"Banksy gave that piece of art to our community," says a local councilman, "and people came from all over London to see it." Now there's a gaping hole where the mural once was and neighborhood folks are furious.
For mysterious and acclaimed street artist Banksy, controversy is never too far away, even after the paint has dried.
According to the BBC, a Banksy mural was ripped off a London wall last week and has now resurfaced on a Miami art auction site for a guide price of $500,000 to $700,000.
The graffiti, titled "Banksy Slave Labor (Bunting Boy)" by the Florida gallery, features a young boy hunched over a sewing machine stitching Union Jack bunting. According to The Guardian, the depiction was meant to condemn child labor ahead of the Queen's Diamond Jubilee celebrations in June.
Near the Poundland department store in the Wood Green area of North London where the artwork was first placed, local residents told Haringey Online that things seemed amiss last week when scaffolding and tarpaulin went up over the mural. They discovered Saturday that the artwork had disappeared, replaced by a gaping hole in the wall.
Banksy mural taken from wall in London
A Poundland spokesperson told The Guardian the company does not own the building where the mural once stood and did not remove the artwork. Local residents and politicians are furious over its sudden extraction.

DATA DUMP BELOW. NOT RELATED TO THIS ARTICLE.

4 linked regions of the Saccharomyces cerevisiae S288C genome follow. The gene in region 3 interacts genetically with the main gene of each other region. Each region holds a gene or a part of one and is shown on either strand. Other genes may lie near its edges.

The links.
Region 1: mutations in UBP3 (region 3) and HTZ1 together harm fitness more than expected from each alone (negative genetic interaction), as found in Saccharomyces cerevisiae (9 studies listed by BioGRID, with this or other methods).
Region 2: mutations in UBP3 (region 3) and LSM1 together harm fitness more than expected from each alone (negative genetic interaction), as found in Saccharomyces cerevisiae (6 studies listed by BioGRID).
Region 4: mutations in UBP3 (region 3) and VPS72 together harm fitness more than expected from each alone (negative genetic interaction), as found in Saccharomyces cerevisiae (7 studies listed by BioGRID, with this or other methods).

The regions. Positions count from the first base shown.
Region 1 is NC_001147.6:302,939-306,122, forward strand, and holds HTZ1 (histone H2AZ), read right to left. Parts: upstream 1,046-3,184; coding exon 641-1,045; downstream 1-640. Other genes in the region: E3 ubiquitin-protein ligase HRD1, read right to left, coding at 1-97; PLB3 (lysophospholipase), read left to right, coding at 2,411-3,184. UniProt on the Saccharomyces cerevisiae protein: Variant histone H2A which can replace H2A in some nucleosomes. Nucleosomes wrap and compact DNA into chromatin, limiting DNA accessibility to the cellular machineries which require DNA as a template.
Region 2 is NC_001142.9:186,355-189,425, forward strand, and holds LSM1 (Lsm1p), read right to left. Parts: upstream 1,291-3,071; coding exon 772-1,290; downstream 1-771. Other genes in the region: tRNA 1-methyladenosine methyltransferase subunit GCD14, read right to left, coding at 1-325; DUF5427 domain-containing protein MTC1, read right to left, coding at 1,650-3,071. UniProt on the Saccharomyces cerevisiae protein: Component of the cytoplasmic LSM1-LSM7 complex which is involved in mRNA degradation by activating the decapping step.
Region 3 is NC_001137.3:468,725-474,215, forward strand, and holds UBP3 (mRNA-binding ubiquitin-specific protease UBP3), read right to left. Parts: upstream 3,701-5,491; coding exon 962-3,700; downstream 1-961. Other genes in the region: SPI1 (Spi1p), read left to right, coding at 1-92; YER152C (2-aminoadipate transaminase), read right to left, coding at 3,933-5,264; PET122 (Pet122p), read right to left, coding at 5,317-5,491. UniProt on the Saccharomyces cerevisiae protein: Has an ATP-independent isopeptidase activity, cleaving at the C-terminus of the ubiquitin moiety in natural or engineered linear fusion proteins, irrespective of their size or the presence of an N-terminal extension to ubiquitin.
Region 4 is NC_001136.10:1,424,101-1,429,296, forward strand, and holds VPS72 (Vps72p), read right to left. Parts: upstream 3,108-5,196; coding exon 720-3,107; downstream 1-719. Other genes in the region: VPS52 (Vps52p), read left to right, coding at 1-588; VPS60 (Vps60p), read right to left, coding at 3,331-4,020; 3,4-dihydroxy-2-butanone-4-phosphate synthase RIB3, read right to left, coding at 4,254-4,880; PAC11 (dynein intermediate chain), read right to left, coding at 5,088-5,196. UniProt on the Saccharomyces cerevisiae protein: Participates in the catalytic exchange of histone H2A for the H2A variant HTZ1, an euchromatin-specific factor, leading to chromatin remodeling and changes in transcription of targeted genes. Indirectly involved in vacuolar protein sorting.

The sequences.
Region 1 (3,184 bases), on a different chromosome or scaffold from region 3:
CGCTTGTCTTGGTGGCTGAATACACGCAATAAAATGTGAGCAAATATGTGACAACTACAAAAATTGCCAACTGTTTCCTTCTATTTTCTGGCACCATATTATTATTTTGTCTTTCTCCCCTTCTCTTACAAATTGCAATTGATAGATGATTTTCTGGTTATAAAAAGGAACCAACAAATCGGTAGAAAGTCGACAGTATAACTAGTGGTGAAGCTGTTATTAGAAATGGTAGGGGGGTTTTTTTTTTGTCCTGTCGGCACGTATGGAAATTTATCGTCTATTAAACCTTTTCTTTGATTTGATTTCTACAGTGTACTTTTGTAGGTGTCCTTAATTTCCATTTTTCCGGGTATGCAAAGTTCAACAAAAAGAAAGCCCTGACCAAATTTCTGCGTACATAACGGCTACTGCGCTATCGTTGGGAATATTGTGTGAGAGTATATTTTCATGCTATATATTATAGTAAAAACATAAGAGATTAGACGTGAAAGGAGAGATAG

"Residents have been really shocked and really astonished," local councilman Alan Strickland told the BBC. "Banksy gave that piece of art to our community, and people came from all over London to see it."
City officials had even placed a sign at the local subway station guiding visitors to the Banksy piece.
Strickland has pledged to campaign for the work's return and urged residents to petition Fine Art Auctions Miami, where it is currently up for auction. Frederic Thut, owner of the auction company, rejected claims that the piece was stolen and told The Sun it's being offered by a well-known collector, whom Thut refused to name. Thut told The Sun the collector signed a contract saying that "everything was above board" with the mural.
The Bunting Boy portrait is far from the first Banksy piece to make its way into headlines for the wrong reasons. In 2012, a defaced Banksy "Balloon Girl" mural, originally painted in Kingston, Jamaica, reappeared in a Jamaican independence exhibit in Nottingham, England.
Jamaican artist Peter Dean Rickards smashed the piece and reportedly let a dog urinate on it order to protest the value attached to art and the celebrity given to those who create it, the BBC reports. Rickards legally purchased "Balloon Girl" from a Kingston bar for more than $2,000 in "cash and rum."
Banksy pieces have also become the targets of theft and fraud. In 2010, a man stole two Banksy works from a London gallery by smashing a road sign through the building's window, according to the BBC. The next year, a Bansky titled "Sperm Alarm" was snatched from a London hotel. It reappared on eBay for more than $25,000 and was never recovered.
This month, two Bansky pieces — one titled "Wrong War" and the other a signed print — were recovered by London police in a fraud probe, the BBC reports. They were sold by a London dealer for nearly $20,000, but the buyer's credit card later came back as fraudulent.
Police caught a break when the suspect attempted to buy more art from the same dealer. He was arrested and found in possession of "Wrong War." The signed print was recovered when a concerned buyer, who purchased the print from the suspect, returned it to the dealer.
In the past, according to the BBC, Banksy has refused to authenticate works attributed to him, believing they should remain in their original location.
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